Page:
Thursday, June 30, 2011

The Map of Time by Felix J. Palma

Title: The Map of Time
Author: Felix J. Palma
Translator: Nick Caistor
ISBN: 9781439167397
Publisher: Atria Books, 2011
Hardcover, 624 pages
Genre: Historical Fiction
Rating: C
Source: the publisher

First Line: Andrew Harrington would have gladly died several times over if that meant not having to choose just one pistol from among his father's vast collection in the living room cabinet.

The Map of Time is a rollicking homage to the Victorian world and to H.G. Wells and the concept of time travel. When it succeeds, it has the power to transport readers to a fascinating world. When it doesn't, reader interest can rapidly wander.

The book is divided into three sections. The first deals with traveling back to the past. The second, with traveling into the future, and the third and final section with the future coming back to the past.

The first section was by far the best of the three. Andrew Harrington, the poor little rich boy who's been terrorized by the prototypical power-mad father, has decided to commit suicide. He lost the love of his life six years ago. (If I were to say "Mary Kelly" and "1880s London", aficionados of that particular time period will know where this is headed.) Andrew's best friend is not going to let him go quietly into that good night, and comes up with the only solution he can think of: Go to the man who owns Murray's Time Travel to see if they can't pay to go back in time to prevent the death of Andrew's beloved Mary Kelly. This section is full of the bustle, the smells, the sound of Victorian London. Palma also shows a deft hand at humor when describing the origins of the senior Harrington's wealth.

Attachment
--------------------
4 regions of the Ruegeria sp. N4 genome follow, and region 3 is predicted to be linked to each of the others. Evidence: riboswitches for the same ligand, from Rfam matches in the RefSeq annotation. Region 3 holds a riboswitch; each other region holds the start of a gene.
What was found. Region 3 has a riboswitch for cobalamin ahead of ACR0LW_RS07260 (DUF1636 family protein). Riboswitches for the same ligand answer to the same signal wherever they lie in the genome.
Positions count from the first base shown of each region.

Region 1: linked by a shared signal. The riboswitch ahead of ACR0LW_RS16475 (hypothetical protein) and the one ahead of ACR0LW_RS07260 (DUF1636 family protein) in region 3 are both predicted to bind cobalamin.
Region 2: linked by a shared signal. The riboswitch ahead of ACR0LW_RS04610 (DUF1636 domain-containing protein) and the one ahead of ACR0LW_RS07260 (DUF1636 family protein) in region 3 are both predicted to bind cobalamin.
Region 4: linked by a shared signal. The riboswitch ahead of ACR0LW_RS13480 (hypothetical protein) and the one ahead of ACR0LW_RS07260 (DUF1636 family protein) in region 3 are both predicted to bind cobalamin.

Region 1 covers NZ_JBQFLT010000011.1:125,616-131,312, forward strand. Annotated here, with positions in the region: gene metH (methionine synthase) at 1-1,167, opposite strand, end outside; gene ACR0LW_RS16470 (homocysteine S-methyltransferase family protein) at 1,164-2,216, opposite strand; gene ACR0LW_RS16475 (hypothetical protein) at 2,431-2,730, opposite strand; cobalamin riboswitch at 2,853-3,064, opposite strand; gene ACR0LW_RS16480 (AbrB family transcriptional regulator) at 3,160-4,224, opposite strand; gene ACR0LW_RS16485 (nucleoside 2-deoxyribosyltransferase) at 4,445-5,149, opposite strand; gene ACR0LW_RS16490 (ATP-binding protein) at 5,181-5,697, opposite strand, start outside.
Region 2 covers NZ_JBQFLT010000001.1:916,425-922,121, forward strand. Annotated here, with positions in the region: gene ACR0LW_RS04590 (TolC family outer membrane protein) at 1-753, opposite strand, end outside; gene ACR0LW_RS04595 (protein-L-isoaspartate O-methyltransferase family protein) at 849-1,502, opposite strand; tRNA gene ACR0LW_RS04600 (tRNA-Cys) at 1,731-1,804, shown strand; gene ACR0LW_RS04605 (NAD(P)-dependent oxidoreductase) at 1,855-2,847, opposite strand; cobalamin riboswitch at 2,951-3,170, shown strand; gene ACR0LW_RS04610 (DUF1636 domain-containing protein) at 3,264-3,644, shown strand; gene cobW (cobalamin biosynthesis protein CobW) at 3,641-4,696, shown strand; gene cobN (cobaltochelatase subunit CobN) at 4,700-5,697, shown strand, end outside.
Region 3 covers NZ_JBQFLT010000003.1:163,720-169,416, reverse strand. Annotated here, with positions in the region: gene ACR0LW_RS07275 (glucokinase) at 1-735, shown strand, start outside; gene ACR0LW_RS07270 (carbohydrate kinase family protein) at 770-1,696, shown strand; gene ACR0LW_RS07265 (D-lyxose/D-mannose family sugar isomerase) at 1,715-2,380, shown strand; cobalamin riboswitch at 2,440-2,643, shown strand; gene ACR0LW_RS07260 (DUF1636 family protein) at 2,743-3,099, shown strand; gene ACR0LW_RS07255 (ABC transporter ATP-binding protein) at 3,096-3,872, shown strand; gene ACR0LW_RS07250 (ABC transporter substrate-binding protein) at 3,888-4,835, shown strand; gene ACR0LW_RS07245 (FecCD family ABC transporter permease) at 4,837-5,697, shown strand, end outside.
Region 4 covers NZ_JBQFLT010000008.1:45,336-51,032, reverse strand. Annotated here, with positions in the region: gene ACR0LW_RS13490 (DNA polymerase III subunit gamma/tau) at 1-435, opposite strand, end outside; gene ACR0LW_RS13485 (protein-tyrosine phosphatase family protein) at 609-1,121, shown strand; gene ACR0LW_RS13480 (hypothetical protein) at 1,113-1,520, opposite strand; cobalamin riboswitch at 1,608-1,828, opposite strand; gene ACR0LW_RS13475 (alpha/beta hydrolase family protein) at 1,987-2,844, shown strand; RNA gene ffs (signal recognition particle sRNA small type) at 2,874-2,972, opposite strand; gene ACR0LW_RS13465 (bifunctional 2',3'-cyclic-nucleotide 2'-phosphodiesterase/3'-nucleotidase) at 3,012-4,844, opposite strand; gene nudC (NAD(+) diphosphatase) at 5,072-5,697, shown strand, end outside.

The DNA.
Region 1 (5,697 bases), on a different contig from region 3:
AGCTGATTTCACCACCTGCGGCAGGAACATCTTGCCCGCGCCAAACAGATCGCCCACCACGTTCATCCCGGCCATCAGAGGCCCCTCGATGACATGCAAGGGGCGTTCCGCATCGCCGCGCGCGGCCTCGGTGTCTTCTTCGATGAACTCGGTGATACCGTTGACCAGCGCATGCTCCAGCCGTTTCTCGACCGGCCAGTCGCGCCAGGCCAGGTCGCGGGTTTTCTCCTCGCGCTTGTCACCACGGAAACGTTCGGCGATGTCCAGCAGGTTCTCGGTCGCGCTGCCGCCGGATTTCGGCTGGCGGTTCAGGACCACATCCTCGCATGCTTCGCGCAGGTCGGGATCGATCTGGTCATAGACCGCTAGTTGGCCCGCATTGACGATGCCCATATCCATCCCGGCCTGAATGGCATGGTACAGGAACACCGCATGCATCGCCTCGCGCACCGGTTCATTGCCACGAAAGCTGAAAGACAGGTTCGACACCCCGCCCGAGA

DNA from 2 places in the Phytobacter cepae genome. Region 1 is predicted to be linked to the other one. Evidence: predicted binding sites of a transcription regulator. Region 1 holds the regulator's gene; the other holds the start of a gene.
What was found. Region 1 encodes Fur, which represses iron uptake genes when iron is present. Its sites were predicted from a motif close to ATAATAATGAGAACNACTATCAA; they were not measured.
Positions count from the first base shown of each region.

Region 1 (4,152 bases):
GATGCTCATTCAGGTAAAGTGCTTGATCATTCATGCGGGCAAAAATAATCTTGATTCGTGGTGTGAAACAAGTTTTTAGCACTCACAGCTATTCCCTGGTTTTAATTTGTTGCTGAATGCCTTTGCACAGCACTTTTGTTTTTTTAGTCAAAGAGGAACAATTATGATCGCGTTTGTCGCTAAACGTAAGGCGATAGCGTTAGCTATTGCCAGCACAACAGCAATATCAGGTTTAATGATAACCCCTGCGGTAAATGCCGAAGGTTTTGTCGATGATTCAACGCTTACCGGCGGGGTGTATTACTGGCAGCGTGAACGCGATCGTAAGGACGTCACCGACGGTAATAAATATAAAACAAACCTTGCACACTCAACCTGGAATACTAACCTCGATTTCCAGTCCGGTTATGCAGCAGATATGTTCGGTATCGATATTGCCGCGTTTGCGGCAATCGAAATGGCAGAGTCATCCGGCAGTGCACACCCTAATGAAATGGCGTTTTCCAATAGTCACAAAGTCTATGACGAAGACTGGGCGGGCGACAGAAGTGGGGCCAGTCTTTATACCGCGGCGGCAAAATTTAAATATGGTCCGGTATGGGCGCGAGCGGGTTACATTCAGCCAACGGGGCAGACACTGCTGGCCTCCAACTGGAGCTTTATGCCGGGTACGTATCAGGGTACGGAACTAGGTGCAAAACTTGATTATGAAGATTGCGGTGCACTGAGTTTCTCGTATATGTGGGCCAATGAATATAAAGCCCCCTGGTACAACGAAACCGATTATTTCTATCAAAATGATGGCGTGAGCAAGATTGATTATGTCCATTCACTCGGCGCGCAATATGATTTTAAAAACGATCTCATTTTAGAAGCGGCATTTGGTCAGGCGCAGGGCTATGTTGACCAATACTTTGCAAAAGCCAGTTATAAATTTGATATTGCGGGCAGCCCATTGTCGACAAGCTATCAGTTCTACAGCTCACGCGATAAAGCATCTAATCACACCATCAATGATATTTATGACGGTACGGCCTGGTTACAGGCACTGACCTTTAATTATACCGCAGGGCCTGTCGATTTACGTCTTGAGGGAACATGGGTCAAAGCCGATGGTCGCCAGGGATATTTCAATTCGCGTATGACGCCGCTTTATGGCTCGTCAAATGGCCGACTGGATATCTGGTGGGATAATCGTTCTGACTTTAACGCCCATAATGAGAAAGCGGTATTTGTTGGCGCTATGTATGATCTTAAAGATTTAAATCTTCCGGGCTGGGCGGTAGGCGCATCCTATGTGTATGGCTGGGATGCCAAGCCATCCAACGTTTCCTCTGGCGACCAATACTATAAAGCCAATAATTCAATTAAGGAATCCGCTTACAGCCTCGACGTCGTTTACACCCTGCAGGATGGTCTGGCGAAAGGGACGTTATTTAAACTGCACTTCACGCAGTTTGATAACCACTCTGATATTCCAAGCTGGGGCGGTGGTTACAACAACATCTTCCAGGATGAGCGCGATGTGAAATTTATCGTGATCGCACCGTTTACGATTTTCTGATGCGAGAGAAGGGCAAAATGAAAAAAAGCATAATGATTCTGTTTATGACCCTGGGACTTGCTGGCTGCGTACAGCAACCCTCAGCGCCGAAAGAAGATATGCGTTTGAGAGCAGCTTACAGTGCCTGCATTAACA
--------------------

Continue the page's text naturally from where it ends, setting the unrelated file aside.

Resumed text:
The second section was much less successful. I love time travel, and I'm the most willing subject to suspend my disbelief to enter a story. However, once details crop up that don't sync with that story, I can get thrown out very easily. This is what happened in the second section. Some of the jarring details were to clue the reader in on the fact that things weren't what they seemed. However, when you tell me in one sentence that the hero is flat broke, then two paragraphs later (without benefit of payday or windfall) I'm told the same hero is treating a lady to tea and sandwiches AND paying for a room in a boarding house, I get thrown out of the story and am more likely to search for other discrepancies.